NEW YORK — Just two weeks before it’s held in Park City, Utah, the Sundance Film Festival is canceling its in-person festival and returning to an all-virtual edition due to the current coronavirus outbreak.
Festival organizers announced on Wednesday that the festival will start as planned on January 20 but will move online. The festival had been planned as a hybrid, with screenings both in Park City and online. Last year’s Sundance was also held virtually because of the pandemic.
“It was a tough decision to make,” the festival said in a statement. “As a nonprofit, our Sundance spirit is to make something work against the odds. But with the number of cases expected to peak in our host community the week of the festival, we knowingly cannot putting our staff and community at risk Undue stress on Summit County Health Services and our more than 1,500 staff and volunteers would be irresponsible in this climate.
The cancellation of an in-person Sundance is a blow to an independent film industry that has struggled to stay afloat during the pandemic. Last year’s virtual Sundance, where films like “Summer of Soul (or The Revolution Will Not Be Televised)” and “CODA” caused a stir, proved that a digital festival can still foster big hits. But filmmakers, executives, audiences and journalists had hoped that Sundance – America’s premier film festival and a launching pad for young filmmakers – could once again kick off a new year of cinema with premieres packed into the mountains of the ‘Utah.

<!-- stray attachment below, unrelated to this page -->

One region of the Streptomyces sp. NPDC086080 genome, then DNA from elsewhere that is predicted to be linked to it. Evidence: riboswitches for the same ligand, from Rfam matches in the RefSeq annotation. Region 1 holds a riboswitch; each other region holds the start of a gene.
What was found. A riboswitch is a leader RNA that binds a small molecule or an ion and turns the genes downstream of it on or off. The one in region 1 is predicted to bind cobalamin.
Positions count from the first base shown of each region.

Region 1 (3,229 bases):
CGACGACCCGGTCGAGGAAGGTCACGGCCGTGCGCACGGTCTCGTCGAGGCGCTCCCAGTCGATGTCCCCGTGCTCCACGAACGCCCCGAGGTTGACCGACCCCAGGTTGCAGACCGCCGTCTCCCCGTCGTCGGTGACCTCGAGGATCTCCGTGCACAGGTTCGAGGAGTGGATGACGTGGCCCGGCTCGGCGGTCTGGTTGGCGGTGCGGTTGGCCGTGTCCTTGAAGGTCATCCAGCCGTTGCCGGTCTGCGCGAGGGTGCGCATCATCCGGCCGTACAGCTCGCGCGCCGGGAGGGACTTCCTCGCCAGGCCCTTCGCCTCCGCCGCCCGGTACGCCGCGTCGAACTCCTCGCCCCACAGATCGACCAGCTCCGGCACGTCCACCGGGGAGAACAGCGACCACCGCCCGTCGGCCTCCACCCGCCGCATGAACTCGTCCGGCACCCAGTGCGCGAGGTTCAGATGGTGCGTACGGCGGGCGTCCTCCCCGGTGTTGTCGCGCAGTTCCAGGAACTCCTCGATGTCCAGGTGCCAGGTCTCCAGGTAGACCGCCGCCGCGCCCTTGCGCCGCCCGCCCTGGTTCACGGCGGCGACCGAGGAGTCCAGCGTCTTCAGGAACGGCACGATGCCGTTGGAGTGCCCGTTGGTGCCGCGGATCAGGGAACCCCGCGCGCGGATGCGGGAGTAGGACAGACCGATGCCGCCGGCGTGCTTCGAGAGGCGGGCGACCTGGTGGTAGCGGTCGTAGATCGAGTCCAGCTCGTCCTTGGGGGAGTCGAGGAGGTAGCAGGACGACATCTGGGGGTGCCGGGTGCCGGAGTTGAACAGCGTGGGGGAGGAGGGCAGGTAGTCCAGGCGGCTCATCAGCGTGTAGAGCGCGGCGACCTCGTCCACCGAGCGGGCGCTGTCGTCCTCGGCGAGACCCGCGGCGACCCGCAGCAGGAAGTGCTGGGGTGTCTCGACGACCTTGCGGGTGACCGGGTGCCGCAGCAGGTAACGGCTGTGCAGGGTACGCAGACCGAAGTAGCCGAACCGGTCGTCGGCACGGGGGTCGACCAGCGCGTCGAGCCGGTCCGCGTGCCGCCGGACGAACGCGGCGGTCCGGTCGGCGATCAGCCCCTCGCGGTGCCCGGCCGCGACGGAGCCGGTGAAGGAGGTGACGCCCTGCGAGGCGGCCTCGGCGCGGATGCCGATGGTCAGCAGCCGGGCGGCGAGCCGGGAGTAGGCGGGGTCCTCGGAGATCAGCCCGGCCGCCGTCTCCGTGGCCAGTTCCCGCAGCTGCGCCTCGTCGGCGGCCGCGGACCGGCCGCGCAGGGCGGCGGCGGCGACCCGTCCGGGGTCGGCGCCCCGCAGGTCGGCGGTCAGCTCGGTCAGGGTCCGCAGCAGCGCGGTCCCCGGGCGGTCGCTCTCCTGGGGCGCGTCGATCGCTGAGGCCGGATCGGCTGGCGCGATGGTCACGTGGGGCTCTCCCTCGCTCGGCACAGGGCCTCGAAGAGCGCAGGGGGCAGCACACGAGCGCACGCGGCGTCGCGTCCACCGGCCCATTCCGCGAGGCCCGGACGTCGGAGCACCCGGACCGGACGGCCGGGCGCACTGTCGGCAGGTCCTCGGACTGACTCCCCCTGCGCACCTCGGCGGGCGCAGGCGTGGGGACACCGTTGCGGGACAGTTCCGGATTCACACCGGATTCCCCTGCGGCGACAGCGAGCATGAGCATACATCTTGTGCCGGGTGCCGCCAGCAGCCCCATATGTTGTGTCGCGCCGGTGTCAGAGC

The Sundance Institute, which organizes the festival, took the time it could to make its decision. In late December, as the highly contagious omicron variant of COVID-19 increased cases across the country, the festival announced that vaccination boosters would be required for attendees, audience capacity would be reduced, and no food or drink would be permitted in theaters. This was in addition to previous protocols which required proof of vaccination, indoor masking and other requirements.
But with omicron sending the number of cases to record highs, organizers have finally shut down the idea of bringing crowds back to Park City.
“We don’t believe it’s safe or feasible to bring together thousands of artists, audiences, staff, volunteers and partners from around the world for an 11-day festival when overwhelmed communities are already struggling. to provide essential services,” the festival said.
Sundance, which runs Jan. 20-30, earlier announced a shortlist of 82 features selected from more than 3,700 submissions. Sundance director of programming Kim Yutani said at the time that “this year’s program reflects the troubling and uncertain times we have lived in for the past year and a half.”